I look forward to the arrival of "The Dark Horse". The recent issue has some articles on poetry marketing that try to answer questions like: Why do people agree to write blurbs? Why are anthologies like "Identity Parade" published?
- "Blurbonic Plague" by Dennis O'Driscoll - As the pseudonymous Harvey Porlock noted, 'Reading reviews of modern poetry is like attending prize-giving in a small, caring primary school: everyone has done terribly well, it's all absolutely marvellous', p.11
- "The Anthology Business" by John Lucas - Lumsden appears to have no love for language or the possibilities of prose rhythms. Nor ... does he show much ability to get beyond cliche ... I don't want to damn Lumsden's enterprise by such means. For all I know, he undertook to write these head notes with the enthusiasm of a man condemned to the stocks. Who in his right mind would want to produce what amounts to 85 blurbs, where the adjectives are selected much as buttons are from the button box ... And, to repeat, there are good poems aplenty in the anthology, p.25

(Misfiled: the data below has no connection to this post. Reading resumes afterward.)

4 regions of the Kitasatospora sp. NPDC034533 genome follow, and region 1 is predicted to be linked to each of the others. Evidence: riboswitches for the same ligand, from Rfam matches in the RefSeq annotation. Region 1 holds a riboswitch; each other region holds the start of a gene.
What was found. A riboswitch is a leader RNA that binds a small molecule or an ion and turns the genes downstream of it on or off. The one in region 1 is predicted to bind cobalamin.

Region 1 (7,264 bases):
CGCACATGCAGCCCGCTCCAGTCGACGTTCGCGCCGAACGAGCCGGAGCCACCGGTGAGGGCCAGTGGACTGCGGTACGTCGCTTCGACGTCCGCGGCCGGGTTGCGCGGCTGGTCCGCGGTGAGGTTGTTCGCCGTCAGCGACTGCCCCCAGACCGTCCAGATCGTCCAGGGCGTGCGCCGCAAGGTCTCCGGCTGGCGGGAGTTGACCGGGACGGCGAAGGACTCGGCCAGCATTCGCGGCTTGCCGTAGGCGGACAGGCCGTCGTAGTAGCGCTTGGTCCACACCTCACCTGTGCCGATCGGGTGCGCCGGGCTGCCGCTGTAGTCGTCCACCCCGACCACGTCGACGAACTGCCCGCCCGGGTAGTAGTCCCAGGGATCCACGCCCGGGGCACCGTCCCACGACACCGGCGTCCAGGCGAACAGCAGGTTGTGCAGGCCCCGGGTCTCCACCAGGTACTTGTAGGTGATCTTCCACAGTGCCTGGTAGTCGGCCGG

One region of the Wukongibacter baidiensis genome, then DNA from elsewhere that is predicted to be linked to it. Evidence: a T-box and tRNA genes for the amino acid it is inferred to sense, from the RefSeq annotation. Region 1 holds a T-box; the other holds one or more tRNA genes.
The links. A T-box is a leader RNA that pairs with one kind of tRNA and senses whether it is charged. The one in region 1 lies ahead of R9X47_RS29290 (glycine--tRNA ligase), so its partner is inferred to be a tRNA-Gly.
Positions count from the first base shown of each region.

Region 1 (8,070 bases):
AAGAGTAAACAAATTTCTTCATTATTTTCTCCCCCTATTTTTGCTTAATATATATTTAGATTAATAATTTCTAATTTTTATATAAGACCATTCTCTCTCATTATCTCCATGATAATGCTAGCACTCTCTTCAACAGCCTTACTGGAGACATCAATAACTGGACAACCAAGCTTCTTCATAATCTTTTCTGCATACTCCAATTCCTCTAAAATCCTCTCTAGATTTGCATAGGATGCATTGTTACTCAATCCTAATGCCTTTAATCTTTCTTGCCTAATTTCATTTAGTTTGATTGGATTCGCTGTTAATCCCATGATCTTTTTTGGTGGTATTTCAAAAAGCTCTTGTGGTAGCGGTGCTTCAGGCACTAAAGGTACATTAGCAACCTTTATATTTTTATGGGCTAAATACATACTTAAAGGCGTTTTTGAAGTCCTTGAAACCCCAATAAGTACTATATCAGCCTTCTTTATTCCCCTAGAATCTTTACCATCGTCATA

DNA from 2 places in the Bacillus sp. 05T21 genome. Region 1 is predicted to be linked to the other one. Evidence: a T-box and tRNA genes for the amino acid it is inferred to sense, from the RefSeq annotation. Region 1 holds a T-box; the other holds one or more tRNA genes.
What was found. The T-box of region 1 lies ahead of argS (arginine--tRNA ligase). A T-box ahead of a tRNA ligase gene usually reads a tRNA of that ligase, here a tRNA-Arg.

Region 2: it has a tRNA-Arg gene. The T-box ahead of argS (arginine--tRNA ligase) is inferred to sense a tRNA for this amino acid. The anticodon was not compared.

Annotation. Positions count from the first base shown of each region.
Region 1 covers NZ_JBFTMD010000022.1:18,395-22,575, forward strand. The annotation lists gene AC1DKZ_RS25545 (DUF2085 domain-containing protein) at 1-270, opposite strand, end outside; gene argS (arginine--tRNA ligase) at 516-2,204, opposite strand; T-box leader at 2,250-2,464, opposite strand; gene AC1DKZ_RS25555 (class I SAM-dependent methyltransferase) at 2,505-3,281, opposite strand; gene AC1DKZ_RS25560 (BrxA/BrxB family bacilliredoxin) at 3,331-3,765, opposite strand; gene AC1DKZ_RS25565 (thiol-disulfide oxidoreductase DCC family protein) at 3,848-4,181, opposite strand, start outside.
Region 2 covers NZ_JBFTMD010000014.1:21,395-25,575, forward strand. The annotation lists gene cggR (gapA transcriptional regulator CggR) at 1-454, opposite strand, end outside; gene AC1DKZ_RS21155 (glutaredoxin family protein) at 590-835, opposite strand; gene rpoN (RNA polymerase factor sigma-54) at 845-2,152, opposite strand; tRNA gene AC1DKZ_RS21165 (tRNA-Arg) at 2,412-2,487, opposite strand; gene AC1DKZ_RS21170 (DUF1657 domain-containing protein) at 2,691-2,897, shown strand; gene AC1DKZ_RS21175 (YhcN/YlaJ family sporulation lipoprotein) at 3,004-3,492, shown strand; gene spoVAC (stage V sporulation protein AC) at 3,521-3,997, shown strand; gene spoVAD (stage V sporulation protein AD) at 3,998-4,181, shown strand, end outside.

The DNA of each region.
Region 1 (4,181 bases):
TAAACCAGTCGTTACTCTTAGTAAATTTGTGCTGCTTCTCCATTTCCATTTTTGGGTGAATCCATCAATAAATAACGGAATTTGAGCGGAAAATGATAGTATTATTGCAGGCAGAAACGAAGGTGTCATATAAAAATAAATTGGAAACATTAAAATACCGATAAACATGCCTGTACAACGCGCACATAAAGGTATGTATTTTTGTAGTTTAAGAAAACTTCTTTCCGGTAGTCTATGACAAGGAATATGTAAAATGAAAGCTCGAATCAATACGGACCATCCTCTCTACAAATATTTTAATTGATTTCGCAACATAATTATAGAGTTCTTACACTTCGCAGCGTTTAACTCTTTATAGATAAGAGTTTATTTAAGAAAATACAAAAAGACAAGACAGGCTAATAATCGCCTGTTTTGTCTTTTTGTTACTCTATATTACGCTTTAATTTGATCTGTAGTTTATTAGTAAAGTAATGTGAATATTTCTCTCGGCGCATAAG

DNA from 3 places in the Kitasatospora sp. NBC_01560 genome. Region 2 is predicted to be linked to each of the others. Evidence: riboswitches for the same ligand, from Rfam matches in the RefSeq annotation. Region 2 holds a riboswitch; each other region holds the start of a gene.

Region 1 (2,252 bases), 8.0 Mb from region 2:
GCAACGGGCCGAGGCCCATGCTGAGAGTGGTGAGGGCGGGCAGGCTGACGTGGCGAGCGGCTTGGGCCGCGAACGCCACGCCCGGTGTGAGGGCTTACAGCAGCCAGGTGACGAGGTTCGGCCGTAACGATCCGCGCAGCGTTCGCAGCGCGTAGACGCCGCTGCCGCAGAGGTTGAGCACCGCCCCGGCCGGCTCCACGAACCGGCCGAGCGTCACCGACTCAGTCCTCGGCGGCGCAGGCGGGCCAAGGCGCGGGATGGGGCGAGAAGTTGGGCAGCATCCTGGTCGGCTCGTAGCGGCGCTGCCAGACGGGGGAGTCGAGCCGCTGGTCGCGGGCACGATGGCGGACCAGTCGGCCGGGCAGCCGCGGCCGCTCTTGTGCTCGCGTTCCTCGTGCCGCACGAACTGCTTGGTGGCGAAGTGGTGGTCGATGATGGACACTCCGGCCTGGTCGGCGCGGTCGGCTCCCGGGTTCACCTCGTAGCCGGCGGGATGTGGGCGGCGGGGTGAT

To provide some balance there's an 8 page review by Rory Waterman of William Logan's "Our Savage Art: poetry and the Civil Tongue" - too often he roots out the bad whilst neglecting the good ... Logan thinks that the majority of writers are praised too highly and expect too much, p.76
Reviews, poems and other articles complete this tasteful offering. I was glad to see that Craig Arnold's "Uncouplings" uses anagrams -
the I in relationship is the heart I slip on a lithe prison ... our listening skills are silent killings